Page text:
It is not hard to find a list of the many, stupid ways Larry Kudlow has been wrong about major economic calls in the past quarter century. He has a childlike faith in the power of tax cuts and is a committed Republican partisan, both of which drive him to say consistently outlandish things. He celebrated the dot-com bubble heights of the stock market as a triumph of Reaganomics, denied the existence of a housing bubble during the George W. Bush years, insisted the Great Recession was not a recession, claimed Barack Obama’s stimulus package would usher in raging inflation, and so on.
Such unflagging technocratic incompetence makes Kudlow ― a former Bear Stearns economist better known as a CNBC personality ― an excellent fit for the bumbling Donald Trump administration. But Kudlow shares an even deeper spiritual connection with elite Republicans embarrassed by their party’s current standard-bearer: He worships wealth. And more than any other policy idea or political principle, public reverence for the rich has been the central organizing concept of the Republican Party from Barry Goldwater through Trump. Kudlow’s nomination to serve as the next director of the National Economic Council is an efficient distillation of a half-century of conservative thinking.
Kudlow is not, as he and some of his fiercest critics insist, a “supply-side” economist who believes tax cuts cure all ills. For Kudlow, tax cuts are merely instrumental. They are “the key to prosperity and freedom,” as he subtitled one of his books, because they are a simple, sure-fire way to elevate stock values.
Kudlow believes the stock market to be the ultimate measure of human progress. His economic commentary and analysis typically reduces all of social existence to one simple quantitative metric, enabling him to ignore or even celebrate every other accompanying evil. This is most explicitly stated in his semi-infamous 2002 National Review column urging Bush to invade Iraq. “The shock therapy of decisive war will elevate the stock market by a couple-thousand points,” Kudlow declared.
During the Cold War, such straightforward enthusiasm for war profiteering would have been laughed off as Leninist propaganda (Lenin believed imperialism to be the last phase of capitalism before its inevitable collapse). But Kudlow was perfectly sincere. He saw the stock market as a “manifestation of the pained expressions on our faces” and wanted a “small war” to “revive the American spirit.”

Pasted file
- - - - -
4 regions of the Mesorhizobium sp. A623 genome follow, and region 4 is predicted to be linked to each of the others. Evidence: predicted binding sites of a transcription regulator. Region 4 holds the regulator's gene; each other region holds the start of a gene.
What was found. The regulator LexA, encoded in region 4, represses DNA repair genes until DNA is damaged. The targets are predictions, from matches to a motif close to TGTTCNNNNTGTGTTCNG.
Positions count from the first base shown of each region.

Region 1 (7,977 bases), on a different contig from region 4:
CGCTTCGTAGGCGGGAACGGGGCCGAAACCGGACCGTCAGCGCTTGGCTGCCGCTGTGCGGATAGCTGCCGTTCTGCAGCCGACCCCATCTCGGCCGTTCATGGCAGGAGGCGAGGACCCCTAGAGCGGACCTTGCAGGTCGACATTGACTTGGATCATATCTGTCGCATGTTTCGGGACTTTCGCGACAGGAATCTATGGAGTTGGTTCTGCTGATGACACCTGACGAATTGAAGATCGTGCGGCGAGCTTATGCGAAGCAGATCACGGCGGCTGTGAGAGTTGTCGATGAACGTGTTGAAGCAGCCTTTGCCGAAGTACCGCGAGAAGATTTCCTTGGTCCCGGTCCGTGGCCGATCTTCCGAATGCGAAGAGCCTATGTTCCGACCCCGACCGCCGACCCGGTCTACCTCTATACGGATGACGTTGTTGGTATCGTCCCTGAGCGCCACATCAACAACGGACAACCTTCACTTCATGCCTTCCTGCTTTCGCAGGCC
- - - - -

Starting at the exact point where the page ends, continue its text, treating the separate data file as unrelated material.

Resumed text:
Kudlow expressed similar sentiments about the Bill Clinton presidency. When Clinton raised taxes on the highest-earning households in 1993, Kudlow called it a ”wet blanket″ that would impede growth. By the end of the Clinton presidency, however, he was declaring the previous eight years an economic victory … for Ronald Reagan. This was revealed not by looking at economic growth, or unemployment or wage levels, but by a quick glance at the stock market. According to Kudlow, the Clinton-era prosperity had really started much earlier ― the Gipper had ushered in an 18-year bull market on Wall Street. And for once, Kudlow missed an opportunity to score partisan points against Clinton. The Democratic president’s welfare reform doubled severe poverty in America, and the low unemployment of the late 1990s was built on a stock market bubble.
The stock market, of course, is not a measure of national prosperity. It doesn’t tell us very much about the financial health of individual companies, much less how families are making ends meet. It is only incidentally related to the way corporations raise capital, which is why the high priest of Enlightenment economics, Adam Smith, had nothing to say about it. But the stock market is a pretty good way to gauge how the wealthiest Americans are doing day to day. Over 85 percent of all stock market wealth is owned by the richest 10 percent of households. When the market goes up, those people get richer. When it goes down, the opposite happens. And Kudlow is quite open about his belief that rich people are the best people.
“Wealthy folks have no need to steal or engage in corruption,” Kudlow wrote in December 2016. “Their business success demonstrates that they know how to achieve goals.”
While wealth comes from personal excellence, poverty “is caused by family breakup,” Kudlow told the Conservative Political Action Conference in 2016. “The problem is American values, traditional American values, and the decline of the culture of family and marriage.”
Economists often talk as if they are merely scientific experts analyzing cold, statistical certainties. While there are some numerical truths to be accessed in economic data-mining, economists are first and foremost warriors in the realm of political ideas. They use money and numbers to tell ideological stories about politics and values. So Kudlow deserves some credit for being open about the roots of his economic faith. He thinks the rich are better than you.